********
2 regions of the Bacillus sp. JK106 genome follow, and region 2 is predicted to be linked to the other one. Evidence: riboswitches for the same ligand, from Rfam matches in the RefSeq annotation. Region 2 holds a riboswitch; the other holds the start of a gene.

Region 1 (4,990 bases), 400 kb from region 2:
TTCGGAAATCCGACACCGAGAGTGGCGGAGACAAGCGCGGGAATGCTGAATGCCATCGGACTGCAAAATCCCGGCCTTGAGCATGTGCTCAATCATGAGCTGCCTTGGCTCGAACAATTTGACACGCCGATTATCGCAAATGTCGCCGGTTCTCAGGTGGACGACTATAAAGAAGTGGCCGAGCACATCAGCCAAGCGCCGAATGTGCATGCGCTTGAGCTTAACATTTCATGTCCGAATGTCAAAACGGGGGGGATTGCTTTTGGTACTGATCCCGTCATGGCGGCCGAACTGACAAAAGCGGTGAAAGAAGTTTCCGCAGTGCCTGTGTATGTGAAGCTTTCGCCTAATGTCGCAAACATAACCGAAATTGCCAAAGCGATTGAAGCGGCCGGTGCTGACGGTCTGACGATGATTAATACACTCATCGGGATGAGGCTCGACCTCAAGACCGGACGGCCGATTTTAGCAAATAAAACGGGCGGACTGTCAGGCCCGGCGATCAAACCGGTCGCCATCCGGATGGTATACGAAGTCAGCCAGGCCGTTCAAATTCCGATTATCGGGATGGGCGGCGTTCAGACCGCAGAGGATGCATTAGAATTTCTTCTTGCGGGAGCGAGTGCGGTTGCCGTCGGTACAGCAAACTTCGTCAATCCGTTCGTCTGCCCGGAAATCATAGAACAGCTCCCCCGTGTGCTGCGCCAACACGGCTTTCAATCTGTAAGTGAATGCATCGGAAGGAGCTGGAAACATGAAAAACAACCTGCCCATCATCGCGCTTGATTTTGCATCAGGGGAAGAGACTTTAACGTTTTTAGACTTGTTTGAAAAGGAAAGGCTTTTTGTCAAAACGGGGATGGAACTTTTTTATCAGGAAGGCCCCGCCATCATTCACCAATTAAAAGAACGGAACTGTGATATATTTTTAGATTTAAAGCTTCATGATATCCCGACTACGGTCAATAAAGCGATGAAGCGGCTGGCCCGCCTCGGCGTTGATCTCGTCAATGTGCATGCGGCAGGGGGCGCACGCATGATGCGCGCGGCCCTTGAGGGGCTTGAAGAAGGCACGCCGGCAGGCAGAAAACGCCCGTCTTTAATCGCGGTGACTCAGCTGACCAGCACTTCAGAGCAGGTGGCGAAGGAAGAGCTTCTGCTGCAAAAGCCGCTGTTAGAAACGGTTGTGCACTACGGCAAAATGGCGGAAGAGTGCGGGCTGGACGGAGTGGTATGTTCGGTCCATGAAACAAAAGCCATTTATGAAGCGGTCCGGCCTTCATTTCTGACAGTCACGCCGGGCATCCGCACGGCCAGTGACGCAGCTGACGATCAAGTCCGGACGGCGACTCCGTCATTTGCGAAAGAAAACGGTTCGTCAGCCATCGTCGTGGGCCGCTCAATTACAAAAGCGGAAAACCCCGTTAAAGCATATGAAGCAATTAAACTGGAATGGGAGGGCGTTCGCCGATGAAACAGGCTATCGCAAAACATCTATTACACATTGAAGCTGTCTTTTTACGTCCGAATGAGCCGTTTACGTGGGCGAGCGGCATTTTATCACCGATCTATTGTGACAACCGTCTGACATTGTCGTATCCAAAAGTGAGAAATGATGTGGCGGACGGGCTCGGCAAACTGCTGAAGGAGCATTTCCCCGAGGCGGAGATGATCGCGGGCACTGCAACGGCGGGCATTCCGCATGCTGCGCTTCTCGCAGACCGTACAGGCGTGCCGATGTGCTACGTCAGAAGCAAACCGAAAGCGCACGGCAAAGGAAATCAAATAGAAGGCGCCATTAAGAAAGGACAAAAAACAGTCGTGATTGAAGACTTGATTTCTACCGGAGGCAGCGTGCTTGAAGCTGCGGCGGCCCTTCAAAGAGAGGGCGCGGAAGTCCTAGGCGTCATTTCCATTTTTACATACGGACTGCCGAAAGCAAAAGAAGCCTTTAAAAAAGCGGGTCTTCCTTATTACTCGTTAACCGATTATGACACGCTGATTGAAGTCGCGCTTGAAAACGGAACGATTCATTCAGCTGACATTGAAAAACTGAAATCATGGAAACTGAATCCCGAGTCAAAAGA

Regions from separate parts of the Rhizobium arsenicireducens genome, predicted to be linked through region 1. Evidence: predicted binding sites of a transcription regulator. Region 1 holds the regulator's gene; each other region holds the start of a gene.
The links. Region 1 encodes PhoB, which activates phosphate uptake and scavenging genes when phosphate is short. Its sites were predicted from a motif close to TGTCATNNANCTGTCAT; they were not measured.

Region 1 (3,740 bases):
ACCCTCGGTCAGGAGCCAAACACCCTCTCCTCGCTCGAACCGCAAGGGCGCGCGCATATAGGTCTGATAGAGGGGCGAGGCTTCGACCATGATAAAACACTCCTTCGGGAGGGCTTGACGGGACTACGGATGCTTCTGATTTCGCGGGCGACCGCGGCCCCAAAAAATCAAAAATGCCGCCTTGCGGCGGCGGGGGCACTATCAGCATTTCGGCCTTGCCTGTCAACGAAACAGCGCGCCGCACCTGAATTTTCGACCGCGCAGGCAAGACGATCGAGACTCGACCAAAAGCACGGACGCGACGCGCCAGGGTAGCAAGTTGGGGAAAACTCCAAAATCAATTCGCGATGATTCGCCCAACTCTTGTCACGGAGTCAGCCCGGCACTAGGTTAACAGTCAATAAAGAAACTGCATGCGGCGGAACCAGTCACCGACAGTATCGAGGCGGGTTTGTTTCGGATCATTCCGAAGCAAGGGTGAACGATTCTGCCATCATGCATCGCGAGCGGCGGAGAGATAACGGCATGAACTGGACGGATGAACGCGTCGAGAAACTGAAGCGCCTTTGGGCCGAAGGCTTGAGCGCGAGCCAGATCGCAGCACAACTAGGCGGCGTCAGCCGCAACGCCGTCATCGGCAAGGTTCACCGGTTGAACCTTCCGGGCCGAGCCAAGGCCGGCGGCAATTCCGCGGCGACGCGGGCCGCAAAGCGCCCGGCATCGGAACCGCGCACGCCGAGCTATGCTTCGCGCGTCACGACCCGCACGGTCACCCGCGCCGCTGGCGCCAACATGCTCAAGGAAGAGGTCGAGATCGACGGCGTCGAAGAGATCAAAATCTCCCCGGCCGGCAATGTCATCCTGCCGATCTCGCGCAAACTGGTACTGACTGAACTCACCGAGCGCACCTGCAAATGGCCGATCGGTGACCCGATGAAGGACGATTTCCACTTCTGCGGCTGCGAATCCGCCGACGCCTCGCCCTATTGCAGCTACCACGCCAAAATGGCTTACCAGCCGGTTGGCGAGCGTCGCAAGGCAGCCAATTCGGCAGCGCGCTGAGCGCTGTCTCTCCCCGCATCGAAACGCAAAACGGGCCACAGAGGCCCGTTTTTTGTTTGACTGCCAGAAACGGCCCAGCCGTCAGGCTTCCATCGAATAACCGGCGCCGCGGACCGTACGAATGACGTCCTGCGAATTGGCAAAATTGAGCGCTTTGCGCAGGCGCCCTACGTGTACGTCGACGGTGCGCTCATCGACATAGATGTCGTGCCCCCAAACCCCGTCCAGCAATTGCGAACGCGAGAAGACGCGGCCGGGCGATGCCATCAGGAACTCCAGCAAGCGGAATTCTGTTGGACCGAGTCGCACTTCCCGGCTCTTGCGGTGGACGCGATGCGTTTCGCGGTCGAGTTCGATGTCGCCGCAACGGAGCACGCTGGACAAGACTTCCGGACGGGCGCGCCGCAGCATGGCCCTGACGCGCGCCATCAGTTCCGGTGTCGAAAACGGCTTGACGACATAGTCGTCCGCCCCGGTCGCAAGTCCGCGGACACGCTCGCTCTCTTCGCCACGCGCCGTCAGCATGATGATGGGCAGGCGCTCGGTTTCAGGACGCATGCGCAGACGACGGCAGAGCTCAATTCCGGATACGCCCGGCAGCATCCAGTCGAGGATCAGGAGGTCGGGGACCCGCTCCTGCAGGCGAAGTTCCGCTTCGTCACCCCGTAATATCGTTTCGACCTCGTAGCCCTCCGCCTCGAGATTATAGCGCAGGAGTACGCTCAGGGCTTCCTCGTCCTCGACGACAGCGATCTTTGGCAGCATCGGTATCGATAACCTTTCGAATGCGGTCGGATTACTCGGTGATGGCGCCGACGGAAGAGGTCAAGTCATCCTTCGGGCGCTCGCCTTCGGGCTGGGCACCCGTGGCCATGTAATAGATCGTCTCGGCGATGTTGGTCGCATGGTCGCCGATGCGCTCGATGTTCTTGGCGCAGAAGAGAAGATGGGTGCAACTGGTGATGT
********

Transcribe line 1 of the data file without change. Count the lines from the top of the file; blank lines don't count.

2 regions of the Bacillus sp. JK106 genome follow, and region 2 is predicted to be linked to the other one. Evidence: riboswitches for the same ligand, from Rfam matches in the RefSeq annotation. Region 2 holds a riboswitch; the other holds the start of a gene.